The author is the quintessential definition of a biased source since they state they have been “a professional matchmaker since 2009.” Even giving them the benefit of a doubt as an expert source, their claim that 80% of singles will not go on a date in 2017 begs a lot more explanation than what they give in the article. They don’t provide a source for where they came up with the number, so it could be anywhere from professional observation, to made up on the spot. Additionally,  the figure is not limited to a specific country, so the author failed to recall that there is a sharp divide between dating in the Western World and dating in countries like China. LinkedIn has a more or less global audience, so bold claims about the world really should be avoided.

That being said, I do tend to agree with some of their points. I believe that the Paradox of Choice is a real phenomenon. A tenuous example of it is students in college changing majors multiple times, but it might also be tied to the quarter-life crisis phenomenon as well. Dating sites tend to expose to you to a much wider set of options than what you might have in your local neighborhood. It’s not surprising that people might start to think that the grass may be greener on the other side, or that they can do better than their current partner.

The author talks about the “cheapening of sex,” but this is also quite complicated. Peer reviewed research has observed the following:

The effect of past partner number was very large. Average willingness ratings initially rose as past partner number rose, but then fell dramatically. For short-term relationships, men were more willing than women to get involved (although the difference was not large). For long-term relationships, in contrast, there was virtually no sex difference. Thus, contrary to the idea that male promiscuity is tolerated but female promiscuity is not, both sexes expressed equal reluctance to get involved with someone with an overly extensive sexual history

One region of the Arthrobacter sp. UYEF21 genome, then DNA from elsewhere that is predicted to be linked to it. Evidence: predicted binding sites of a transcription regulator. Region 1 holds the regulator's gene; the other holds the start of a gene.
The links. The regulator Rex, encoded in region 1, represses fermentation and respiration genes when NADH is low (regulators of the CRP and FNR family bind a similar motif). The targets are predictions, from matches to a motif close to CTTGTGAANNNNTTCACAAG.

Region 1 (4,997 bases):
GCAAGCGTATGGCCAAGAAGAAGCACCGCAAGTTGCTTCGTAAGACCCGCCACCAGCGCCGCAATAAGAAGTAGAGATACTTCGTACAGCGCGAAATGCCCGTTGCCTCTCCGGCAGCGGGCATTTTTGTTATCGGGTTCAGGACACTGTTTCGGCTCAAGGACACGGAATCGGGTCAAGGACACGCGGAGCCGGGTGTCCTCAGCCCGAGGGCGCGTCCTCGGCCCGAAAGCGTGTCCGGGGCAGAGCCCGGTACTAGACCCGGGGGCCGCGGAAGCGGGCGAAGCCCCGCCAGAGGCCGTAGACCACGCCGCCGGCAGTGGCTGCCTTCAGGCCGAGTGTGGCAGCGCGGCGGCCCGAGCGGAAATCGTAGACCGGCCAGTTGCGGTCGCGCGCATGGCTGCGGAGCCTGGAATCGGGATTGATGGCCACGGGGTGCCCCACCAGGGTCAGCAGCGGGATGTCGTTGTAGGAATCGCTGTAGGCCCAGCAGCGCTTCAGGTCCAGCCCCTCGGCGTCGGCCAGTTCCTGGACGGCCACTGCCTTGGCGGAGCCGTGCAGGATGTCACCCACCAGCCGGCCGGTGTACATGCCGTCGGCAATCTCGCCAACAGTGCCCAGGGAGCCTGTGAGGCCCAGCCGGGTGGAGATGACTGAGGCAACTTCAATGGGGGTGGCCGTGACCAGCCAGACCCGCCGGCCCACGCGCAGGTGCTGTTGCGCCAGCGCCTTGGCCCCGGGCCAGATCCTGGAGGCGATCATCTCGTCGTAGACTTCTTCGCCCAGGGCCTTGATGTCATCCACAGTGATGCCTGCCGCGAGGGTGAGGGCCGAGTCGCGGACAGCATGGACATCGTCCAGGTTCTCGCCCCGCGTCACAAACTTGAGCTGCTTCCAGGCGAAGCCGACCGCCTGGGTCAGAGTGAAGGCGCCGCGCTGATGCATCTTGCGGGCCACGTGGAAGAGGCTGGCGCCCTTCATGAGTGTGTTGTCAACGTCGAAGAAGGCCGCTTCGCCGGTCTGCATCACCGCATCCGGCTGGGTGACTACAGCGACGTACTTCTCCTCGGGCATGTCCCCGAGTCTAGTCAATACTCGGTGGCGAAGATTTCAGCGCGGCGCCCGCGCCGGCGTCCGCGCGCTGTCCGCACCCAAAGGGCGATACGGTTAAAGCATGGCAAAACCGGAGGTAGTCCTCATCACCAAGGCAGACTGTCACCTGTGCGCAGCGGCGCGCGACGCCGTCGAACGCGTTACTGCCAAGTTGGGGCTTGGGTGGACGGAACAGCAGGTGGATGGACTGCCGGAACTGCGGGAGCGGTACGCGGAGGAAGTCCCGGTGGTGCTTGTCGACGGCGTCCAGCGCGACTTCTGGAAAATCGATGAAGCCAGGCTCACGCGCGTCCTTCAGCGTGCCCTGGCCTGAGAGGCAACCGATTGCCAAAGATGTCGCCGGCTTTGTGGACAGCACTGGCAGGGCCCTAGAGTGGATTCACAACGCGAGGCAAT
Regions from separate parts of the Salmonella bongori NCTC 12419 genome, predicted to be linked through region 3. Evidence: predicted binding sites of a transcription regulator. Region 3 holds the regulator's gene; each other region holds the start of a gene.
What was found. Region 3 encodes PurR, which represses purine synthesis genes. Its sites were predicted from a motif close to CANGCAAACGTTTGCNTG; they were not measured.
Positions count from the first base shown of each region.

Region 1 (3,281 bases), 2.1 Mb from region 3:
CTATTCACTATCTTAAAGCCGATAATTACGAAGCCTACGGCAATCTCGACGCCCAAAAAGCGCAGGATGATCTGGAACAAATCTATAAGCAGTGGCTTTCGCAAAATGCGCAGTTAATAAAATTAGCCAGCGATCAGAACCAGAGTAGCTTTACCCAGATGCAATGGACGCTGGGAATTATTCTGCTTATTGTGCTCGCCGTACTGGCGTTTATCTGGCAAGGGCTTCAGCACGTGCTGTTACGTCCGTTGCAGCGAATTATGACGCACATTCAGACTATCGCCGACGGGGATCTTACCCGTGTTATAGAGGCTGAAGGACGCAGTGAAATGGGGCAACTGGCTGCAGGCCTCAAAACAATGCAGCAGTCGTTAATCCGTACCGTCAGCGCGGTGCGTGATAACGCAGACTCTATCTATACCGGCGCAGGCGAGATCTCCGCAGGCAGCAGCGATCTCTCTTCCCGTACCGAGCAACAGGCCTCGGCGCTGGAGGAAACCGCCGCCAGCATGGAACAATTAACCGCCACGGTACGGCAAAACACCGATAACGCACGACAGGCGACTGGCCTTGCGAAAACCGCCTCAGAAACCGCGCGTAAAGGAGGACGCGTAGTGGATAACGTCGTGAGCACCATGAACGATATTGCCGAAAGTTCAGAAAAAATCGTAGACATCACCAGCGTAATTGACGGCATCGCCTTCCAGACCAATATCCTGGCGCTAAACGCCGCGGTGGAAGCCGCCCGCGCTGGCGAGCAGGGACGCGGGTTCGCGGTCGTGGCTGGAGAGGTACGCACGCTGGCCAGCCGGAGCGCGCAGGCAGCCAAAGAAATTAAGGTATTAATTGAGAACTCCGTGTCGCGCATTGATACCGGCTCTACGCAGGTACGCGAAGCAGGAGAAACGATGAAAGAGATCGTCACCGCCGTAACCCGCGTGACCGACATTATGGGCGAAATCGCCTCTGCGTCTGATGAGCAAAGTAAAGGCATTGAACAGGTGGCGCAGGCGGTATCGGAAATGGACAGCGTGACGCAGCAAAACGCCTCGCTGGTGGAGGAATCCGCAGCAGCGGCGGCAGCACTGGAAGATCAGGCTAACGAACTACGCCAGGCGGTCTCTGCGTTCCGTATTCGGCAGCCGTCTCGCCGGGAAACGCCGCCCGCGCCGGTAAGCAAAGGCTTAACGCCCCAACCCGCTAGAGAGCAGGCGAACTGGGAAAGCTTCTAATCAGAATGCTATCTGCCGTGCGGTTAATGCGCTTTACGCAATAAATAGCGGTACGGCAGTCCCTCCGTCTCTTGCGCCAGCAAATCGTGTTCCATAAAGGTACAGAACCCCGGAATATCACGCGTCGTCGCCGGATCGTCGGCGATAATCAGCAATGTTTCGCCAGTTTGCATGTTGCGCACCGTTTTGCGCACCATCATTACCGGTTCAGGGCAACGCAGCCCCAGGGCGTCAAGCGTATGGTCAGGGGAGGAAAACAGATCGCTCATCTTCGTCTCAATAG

Thus, saying there is a cheapening of sex is not exactly on point. The research shows that your value as a potential partner declines with the more sexual partners you have had. Although the older you get, the less meaningful that number is as well. Someone that is 25 and has had 10 partners is a lot different than someone that is 50 and has had 10 partners. It should be noted that the aforementioned study was also WEIRD, so the sample might be quite biased.

Dating in and of itself is a complicated endeavor. It is intrinsically linked to sex since “romantic interest,” is usually coupled to some sort of sexual attraction to the person. If you meet someone through some sort of mutual activity then the ritual of dating may not be needed. You know the person to some extent, you know if you are attracted to them, and so forth. Historically a lot of the ritual of dating was associated with a demonstration of wealth by the man to indicate that he could provide for the women along with any children they might have. Now that there is a social expectation in the United States for adults to be working in general, that display of wealth no longer has meaning. What’s the point in having a ritualized activity (ex. dinner and a movie) when it’s not needed? Modern suggestions of what to do on a first date may read more like a list of fun ways to hang out as opposed to the cliché first date.